Luis W. Alvarez was born in San Francisco, California, on June 13, 1911. He received his Bachelor of Science Degree from the University of Chicago in 1932, a Master of Science Degree in 1934, and his Ph.D. in 1936. Dr. Alvarez joined the Radiation Laboratory of the University of California, where he is now a professor, as a research fellow in 1936. He was on leave at the Radiation Laboratory of the Massachusetts Institute of Technology from 1940 to 1943, at the Los Alamos Laboratory of the Manhattan District from 1943 to 1945.
Professor Alvarez is a member of the following societies: National Academy of Sciences, American Philosophical Society, American Physical Society, and American Academy of Arts and Sciences. In 1946 he was awarded the Collier Trophy by the National Aeronautical Association for the development of Ground Control Approach, an aircraft landing system. In 1953 he was awarded the John Scott Medal and Prize by the city of Philadelphia, for the same work. In 1947 he was awarded the Medal for Merit. In 1960 he was named “California Scientist of the Year” for his research work on high energy physics. In 1961 he was awarded the Einstein Medal for his contribution to the physical sciences. In 1963, he was awarded the Pioneer Award of the AIEEE, in 1964 he was awarded the National Medal of Science for contributions to high energy physics, and in 1965 he received the Michelson Award. Sc. D., University of Chicago, 1967; Sc. D., Carnegie-Mellon University, 1968; Nobel Prize for Physics, 1968.
Seven LBL Nobel laureates, posed in front of Ernest Lawrence’s 37-inch cyclotron magnet. Left to right are Owen Chamberlain, Edwin McMillan, Emilio Serge, Melvin Calvin, Donald Glaser, Luis Alvarez and Glenn Seaborg. March 7, 1969.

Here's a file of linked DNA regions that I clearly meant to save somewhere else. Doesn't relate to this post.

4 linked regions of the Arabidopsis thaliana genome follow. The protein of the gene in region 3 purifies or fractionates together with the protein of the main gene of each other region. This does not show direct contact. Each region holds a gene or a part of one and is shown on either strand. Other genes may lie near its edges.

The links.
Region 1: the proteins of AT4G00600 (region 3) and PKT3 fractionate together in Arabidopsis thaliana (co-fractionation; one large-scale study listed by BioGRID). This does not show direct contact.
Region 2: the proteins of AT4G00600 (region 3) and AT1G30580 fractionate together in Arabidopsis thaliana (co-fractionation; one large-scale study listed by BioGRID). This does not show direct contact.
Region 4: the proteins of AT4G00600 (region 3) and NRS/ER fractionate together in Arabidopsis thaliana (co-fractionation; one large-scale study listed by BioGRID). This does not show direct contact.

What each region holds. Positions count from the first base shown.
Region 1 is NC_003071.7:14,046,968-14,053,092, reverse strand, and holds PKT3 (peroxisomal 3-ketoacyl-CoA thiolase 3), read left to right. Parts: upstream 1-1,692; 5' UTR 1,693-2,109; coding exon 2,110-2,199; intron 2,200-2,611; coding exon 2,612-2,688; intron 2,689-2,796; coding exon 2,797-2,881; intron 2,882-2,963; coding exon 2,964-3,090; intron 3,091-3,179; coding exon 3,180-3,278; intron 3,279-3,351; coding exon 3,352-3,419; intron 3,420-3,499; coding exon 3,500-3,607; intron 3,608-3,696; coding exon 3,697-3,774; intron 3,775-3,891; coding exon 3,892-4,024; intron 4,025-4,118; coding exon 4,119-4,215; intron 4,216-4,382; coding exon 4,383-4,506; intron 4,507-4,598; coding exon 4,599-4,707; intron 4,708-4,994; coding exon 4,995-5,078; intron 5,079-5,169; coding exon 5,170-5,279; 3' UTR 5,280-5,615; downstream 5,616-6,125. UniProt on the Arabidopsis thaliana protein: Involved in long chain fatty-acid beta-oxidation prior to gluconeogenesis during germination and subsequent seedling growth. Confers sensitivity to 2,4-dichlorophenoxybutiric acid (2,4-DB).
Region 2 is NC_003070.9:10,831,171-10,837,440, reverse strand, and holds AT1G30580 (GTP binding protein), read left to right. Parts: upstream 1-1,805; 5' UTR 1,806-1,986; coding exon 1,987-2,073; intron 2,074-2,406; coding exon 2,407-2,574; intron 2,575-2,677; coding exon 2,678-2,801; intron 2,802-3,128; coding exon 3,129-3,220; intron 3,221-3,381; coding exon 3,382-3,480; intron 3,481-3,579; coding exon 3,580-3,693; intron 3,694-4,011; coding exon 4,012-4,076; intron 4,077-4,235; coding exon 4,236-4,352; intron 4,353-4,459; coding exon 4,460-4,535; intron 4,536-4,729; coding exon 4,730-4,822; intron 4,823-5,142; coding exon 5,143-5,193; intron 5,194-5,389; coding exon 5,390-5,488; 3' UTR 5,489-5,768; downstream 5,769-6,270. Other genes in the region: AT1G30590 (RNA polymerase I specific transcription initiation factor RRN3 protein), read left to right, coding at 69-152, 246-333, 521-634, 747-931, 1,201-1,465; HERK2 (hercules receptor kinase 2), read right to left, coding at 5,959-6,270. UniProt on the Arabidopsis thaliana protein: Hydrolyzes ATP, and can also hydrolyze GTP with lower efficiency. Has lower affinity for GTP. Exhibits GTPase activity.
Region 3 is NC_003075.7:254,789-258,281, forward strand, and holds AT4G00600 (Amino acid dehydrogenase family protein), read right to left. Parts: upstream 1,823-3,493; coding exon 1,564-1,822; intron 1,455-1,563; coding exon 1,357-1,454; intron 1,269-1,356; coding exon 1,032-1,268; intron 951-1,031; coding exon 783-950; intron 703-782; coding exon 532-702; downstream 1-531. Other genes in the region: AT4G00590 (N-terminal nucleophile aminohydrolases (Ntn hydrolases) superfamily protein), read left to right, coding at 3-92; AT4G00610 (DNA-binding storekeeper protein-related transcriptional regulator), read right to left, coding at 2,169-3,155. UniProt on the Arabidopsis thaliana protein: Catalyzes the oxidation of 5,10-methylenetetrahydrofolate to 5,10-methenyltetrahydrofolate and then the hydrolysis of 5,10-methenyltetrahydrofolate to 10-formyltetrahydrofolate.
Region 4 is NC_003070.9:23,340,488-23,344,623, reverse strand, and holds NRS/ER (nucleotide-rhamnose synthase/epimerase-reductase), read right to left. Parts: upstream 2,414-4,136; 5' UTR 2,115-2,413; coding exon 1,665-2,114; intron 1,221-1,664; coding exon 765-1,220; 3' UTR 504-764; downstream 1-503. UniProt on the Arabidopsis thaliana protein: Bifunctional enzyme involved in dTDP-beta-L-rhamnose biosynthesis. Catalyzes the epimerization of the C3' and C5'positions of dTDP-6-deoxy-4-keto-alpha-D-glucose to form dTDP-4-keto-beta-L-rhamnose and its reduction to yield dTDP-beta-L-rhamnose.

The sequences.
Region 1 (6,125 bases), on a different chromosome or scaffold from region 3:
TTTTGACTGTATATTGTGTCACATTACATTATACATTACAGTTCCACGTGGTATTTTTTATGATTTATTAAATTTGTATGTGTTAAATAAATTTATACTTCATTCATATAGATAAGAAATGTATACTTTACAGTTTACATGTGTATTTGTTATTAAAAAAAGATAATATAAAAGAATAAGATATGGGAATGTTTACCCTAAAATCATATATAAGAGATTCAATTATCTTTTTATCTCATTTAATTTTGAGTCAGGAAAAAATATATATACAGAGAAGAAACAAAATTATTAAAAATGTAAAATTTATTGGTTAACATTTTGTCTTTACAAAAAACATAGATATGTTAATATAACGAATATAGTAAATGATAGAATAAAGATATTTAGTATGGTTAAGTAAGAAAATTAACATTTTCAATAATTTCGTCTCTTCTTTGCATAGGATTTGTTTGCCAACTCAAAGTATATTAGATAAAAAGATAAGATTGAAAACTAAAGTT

Early in his scientific career, Dr. Alvarez worked concurrently in the fields of optics and cosmic rays. He is co-discoverer of the “East-West effect” in cosmic rays. In 1936, he joined the Radiation Laboratory at the University of California, and for several years concentrated his work in the field of nuclear physics. In 1937, he gave the first experimental demonstration of the existence of the phenomenon of K-electron capture by nuclei. Another early development was a method for producing beams of very slow neutrons. This method subsequently led to a fundamental investigation of neutron scattering in ortho- and parahydrogen, with Pitzer, and to the first measurement, with Bloch, of the magnetic moment of the neutron. With Wiens, he was responsible for the production of the first Hg198 lamp; this device was developed by the Bureau of Standards into its present form as the universal standard of length. Just before the war, Alvarez and Cornog discovered H3 (Tritium) and He3. (Tritium is best known as an ingredient of thermonuclear weapons, and He3 has become of importance in low temperature research.)
During the war (at M.I.T.) he was responsible for three important radar systems–the microwave early warning system, the Eagle high altitude bombing system, and a blind landing system of civilian as well as military value (GCA, mentioned earlier). While at the Los Alamos Laboratory, Professor Alvarez developed the detonators for setting off the plutonium bomb. He flew as a scientific observer at both the Alamagordo and Hiroshima explosions.
Dr. Alvarez is responsible for the design and construction of the Berkeley 40-foot proton linear accelerator, which was completed in 1947. Since that time, he has engaged in high energy physics, using the 6 billion electron volt Bevatron at the University of California Radiation Laboratory. His main efforts have been concentrated on the development and use of large liquid hydrogen bubble-chambers, and on the development of high speed devices to measure and analyze the millions of photographs produced each year by the bubble-chamber complex. The net result of this work has been the discovery by Dr. Alvarez’ research group, of a large number of previously unknown “fundamental particle resonances.”
© the Nobel Foundation 1969